Shakespearean Audiences

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Consider the elements of comedy employed by Shakespeare in Act one – how might a modern day audience’s reactions be different to that of a Shakespearean audience?

Shakespeare uses several main elements of comedy in Act One of Twelfth Night. These elements are used to promote comic reaction with the audience; some of these elements are still relevant to modern audiences today.

Throughout Act One, Shakespeare uses antonyms to create comic effect. He uses this element on several of his characters to allow the audience to make a judgment of the character by just their name; this manipulates the audience to find the character funny before they even come on stage. ‘Sir Toby Belch’ creates a comic reaction, as a Juke of Sir Toby’s status you expect him to be a sophisticated and well-educated man, however with a last name as ‘belch’ you expect him to be a drunken and low class man. This perception of Sir Toby begins to show as his true personality as Act One progresses. This is also used for the character ‘Sir Andrew Aguecheek’. Sir Andrew is also a Juke, however he is not as fast witted as Sir Toby and often plays the fool. This would also have a comic effect on modern audiences but they would have to know what the names meant in Shakespearean times, for example: ‘Aguecheek’ would be ‘Plagueface’ in modern interpretation.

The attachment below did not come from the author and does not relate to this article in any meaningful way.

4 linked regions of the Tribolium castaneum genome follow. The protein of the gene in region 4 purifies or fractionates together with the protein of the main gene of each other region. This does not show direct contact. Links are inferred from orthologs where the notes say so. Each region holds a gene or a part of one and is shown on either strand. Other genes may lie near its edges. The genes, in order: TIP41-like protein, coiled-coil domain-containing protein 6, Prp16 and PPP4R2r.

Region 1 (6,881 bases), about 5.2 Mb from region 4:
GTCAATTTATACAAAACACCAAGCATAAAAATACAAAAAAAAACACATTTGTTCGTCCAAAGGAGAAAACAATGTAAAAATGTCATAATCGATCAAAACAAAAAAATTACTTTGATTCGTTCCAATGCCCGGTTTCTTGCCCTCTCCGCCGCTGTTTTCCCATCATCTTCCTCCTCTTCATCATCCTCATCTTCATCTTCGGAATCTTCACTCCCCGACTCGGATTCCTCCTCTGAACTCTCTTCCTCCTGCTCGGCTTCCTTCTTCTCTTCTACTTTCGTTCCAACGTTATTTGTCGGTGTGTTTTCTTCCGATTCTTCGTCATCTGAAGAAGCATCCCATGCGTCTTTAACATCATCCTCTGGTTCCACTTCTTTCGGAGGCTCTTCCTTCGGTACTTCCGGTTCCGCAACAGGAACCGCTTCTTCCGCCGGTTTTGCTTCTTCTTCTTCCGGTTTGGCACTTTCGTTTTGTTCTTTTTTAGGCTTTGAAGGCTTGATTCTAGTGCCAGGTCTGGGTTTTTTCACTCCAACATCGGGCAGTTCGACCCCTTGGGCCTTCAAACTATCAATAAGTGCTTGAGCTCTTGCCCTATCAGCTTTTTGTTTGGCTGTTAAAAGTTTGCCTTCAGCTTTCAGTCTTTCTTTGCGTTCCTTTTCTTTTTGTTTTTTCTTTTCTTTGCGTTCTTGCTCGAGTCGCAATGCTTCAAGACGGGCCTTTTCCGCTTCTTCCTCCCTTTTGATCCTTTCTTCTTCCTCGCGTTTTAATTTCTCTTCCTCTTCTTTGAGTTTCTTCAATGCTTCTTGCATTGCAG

Gender blurring is a main element of the comic effect of act one. This is highlighted most with the use of the character ‘Viola’. This had such a comic affect because the actors in Shakespearean times are all men; no women were able to be on stage. So the fact that men were playing women was the first stage of humor but ‘Viola’ is a woman who has disguised herself as a man, so this sparks comedy on its own. This wouldn’t be seen as funny as it is now unless a man was still playing Viola, as transgender comedy is quite popular in modern comedy.

Another element of comedy that is used throughout the first act of twelfth night is the use of...
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